In this version, I changed the 8 original notes to 5 notes (pentatonic scale) with 3 percussive tones. It sounds…well..interesting. I also added the ability to remove squares by dragging them outside the main stage and adding new squares by pressing on the colored squares on either side. Continue reading “Musical Squares update!”
Well, Musical Squares isn’t anything like Musical Chairs, but it’s fun nonetheless. Who wouldn’t like throwing around objects that emit tones (sounds) when they hit each other?
I started working on this second music program as an aim to explore other musical possibilities. Right now there’s not too much functionality, and it’s a basic proof-of-concept as there isn’t much practical application for it yet. It’s based off another existing (single touch) online program called “Pianolina” that I hope to improve and build off of. The most recognized aspect between the original application and this one will be the multi-user, multi-touch aspect.
There is still a lot to be done to make things not so chaotic sounding. Currently, you can throw the blocks around and also resize them using two fingers on the block. The nice thing about resizing is that you can create more likelihood that a bigger block will “sound” thus giving more emphasis to certain pitches (just like in most music). Continue reading “Musical Squares…get it?”
MultiKey is a simple multi-user, multi-touch music application. In the standard version, there are two music keyboards. One is a full octave, while the other is two full octaves. By pressing on the white border, the individual keyboard will switch into move/rotate/scale mode and can be rotated and resized to your liking. Press on the white border again, and move/rotate/scale will be turned off. Have fun!
Possible Future Changes/Additions/Bug Fixes:
-Ability to change to different sound library
-Ability to add (drag out) multiple keyboards. Idea: use a gesture that is assigned to keyboard creation.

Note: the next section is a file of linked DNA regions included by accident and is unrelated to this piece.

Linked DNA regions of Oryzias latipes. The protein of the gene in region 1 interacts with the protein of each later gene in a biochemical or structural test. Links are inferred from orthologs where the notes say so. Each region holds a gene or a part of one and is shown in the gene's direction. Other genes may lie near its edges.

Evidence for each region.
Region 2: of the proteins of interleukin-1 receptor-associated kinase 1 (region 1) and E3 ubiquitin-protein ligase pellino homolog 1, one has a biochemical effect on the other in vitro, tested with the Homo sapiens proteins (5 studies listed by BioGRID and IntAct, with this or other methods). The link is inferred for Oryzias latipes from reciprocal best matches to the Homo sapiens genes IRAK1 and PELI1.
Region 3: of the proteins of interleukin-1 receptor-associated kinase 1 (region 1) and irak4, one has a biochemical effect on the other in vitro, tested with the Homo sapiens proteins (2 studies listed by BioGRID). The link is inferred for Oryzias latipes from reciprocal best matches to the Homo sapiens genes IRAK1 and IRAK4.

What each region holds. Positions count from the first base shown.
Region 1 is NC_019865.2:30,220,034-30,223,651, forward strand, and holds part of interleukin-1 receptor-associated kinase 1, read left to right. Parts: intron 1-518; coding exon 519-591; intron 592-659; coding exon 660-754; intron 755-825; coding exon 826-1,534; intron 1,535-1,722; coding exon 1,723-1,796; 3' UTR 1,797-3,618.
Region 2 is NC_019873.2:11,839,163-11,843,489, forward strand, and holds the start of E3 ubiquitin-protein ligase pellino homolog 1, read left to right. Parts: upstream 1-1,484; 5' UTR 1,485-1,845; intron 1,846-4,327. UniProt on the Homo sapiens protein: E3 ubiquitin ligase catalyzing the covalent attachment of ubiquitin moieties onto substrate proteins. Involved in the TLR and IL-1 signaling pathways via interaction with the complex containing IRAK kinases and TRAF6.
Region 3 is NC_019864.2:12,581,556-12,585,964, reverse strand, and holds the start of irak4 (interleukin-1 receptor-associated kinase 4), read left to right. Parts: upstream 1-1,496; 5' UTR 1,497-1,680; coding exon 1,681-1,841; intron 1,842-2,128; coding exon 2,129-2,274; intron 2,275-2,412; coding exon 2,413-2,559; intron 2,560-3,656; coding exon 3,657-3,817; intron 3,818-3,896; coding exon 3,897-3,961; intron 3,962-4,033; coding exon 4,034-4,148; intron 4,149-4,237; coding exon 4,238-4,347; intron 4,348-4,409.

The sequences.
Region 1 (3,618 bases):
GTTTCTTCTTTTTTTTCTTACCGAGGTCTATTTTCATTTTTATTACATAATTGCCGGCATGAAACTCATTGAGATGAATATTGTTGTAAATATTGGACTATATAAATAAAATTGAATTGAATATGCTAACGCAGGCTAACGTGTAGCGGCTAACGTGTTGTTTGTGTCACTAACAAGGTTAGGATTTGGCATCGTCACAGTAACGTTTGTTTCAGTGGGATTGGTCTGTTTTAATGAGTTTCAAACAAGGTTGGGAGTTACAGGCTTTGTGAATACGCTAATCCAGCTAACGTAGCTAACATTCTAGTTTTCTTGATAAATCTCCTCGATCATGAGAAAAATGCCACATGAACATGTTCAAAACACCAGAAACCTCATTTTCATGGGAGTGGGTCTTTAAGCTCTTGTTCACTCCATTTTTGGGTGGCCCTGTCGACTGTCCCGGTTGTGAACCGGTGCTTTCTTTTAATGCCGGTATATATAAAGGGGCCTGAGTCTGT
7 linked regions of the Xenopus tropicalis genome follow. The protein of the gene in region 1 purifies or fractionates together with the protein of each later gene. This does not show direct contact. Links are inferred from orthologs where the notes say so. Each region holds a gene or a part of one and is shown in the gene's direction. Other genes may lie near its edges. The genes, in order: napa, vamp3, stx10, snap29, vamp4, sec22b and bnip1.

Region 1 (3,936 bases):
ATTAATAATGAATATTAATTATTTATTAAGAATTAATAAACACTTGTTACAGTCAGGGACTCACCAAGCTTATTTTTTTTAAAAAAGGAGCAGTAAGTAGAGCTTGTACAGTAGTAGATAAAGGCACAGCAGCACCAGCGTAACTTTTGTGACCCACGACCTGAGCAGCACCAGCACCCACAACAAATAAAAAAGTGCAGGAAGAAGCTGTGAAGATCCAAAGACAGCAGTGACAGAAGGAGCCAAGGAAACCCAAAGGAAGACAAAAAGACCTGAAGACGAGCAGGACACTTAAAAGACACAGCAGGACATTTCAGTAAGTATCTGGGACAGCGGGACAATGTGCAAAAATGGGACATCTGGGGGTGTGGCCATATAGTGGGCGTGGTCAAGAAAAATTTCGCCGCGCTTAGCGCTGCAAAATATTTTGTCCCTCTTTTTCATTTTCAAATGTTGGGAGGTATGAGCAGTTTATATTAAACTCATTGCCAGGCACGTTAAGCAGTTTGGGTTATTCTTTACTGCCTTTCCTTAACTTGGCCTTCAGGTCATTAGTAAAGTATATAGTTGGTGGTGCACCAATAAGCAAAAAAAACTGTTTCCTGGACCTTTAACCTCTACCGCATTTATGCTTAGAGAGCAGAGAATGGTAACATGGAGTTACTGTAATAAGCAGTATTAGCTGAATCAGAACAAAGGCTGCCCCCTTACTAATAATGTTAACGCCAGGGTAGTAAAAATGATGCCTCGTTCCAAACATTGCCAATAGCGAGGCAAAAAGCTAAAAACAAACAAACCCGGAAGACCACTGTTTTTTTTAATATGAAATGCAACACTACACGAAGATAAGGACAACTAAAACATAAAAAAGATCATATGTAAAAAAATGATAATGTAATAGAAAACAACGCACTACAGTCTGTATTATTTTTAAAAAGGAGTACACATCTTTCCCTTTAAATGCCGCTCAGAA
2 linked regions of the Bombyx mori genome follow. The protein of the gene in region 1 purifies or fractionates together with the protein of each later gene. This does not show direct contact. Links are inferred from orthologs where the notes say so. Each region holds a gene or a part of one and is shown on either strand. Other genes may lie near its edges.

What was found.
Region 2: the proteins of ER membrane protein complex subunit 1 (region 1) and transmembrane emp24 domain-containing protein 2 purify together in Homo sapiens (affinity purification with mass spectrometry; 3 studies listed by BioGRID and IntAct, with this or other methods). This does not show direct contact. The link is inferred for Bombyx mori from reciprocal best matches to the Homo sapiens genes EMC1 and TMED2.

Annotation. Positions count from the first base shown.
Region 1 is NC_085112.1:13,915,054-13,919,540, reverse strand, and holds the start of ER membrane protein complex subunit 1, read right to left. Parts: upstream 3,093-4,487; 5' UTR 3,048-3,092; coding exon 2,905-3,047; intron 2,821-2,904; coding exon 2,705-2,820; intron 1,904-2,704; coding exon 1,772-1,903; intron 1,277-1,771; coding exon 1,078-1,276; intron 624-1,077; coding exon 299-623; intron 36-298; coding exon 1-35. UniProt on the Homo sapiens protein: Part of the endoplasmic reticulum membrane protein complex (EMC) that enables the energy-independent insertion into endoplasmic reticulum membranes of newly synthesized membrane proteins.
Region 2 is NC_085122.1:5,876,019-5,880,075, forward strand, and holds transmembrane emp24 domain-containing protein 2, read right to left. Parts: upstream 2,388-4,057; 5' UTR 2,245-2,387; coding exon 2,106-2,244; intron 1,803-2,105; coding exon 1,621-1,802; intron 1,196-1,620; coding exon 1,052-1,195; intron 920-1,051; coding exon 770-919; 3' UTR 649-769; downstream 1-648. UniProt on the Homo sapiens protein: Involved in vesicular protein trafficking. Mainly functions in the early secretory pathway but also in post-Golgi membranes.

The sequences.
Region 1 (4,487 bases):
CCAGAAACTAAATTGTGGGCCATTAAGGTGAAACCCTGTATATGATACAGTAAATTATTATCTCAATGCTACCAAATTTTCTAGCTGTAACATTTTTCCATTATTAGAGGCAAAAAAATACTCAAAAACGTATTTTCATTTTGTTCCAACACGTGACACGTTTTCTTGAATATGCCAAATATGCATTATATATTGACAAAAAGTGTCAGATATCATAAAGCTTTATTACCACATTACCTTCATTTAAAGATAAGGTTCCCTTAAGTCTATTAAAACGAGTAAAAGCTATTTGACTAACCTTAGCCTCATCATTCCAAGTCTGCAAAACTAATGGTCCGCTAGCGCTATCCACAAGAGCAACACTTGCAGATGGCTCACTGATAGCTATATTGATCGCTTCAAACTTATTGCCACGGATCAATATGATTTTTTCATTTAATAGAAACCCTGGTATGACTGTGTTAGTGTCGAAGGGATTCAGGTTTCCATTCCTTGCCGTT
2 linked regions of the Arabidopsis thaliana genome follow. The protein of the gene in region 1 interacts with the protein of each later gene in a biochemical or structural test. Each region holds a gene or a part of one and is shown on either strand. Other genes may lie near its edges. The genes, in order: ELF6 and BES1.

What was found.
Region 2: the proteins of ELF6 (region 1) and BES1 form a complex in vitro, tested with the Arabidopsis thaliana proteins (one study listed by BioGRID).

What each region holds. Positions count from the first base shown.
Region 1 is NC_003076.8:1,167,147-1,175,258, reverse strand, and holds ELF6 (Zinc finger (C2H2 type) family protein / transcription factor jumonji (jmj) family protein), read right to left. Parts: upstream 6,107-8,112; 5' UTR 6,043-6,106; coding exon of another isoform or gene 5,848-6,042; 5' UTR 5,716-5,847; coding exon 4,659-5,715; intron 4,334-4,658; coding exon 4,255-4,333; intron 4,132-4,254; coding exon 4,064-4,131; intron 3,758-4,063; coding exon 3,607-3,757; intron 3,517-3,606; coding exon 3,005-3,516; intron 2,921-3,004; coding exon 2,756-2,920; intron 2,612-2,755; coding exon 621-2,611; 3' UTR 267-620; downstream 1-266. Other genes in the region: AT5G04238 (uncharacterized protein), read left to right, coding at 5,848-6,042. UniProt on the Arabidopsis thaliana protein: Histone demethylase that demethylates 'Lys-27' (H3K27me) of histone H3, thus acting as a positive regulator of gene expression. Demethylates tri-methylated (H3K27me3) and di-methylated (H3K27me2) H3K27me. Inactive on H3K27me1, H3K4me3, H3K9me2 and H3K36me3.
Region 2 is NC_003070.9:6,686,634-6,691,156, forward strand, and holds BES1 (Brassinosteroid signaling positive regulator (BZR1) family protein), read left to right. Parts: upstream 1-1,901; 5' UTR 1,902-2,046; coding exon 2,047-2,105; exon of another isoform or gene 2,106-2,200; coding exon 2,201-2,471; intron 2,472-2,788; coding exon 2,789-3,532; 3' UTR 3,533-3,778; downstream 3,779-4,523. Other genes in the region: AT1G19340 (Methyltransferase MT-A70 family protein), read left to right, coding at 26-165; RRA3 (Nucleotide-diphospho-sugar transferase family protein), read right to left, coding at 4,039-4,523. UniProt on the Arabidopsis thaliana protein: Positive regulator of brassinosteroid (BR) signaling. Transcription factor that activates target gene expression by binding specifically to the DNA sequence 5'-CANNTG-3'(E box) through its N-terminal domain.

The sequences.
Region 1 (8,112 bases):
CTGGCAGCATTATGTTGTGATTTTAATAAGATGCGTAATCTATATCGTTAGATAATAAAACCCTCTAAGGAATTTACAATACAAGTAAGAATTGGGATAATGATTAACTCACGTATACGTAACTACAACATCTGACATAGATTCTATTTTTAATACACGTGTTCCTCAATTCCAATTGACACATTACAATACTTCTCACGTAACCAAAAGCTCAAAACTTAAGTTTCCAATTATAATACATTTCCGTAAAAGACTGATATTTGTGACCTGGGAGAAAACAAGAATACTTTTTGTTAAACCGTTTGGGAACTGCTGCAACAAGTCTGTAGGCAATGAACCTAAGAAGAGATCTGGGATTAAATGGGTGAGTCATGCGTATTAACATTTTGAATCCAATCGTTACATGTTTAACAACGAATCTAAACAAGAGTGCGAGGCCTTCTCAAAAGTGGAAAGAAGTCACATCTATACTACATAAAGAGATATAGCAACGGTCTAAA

-Add some kind of dynamic movement in background when key is pressed since keys are transparent.
-Fix canvas and create ZUI so pianos don’t fly off of screen range.
How it Works:
1) Start FLOSC,
2) Open Touchlib OSC.exe,
3) Start up the application (exe or swf).
If you would like a different set of keyboard sounds. Replace the mp3 files with your own. Rename them to the same as in the folder. A = A natual, As = A sharp etc.
If you have comments, would like certain features added or would like to add them yourself, please comment below. I will also add them to the “Possible Future Changes/Additions” section. Thanks and have fun playing!
Download Links Here: Source Code MultiKey v1.3
Download Links Here: Binary MultiKey v1.3*
*Note: I’m including both the exe and swf. If you use the swf, make sure to set the security settings so you’re able to connect to FLOSC.
After waiting about 20 hours and letting the silicone rubber cure overnight, I went ahead and “unmasked” the silicone to see how it cured. From the look of it, it cured quite nicely. It isn’t completely even as far as the whole thing being completely smooth and 1mm thick, but this really shouldn’t affect it’s performance. After further inspection, I found that there were no bubbles in the silicone! Bubbles are one of the main concerns when pouring silicone yourself. I think my success had to do with mixing the A and B parts for a good amount of time (12 minutes).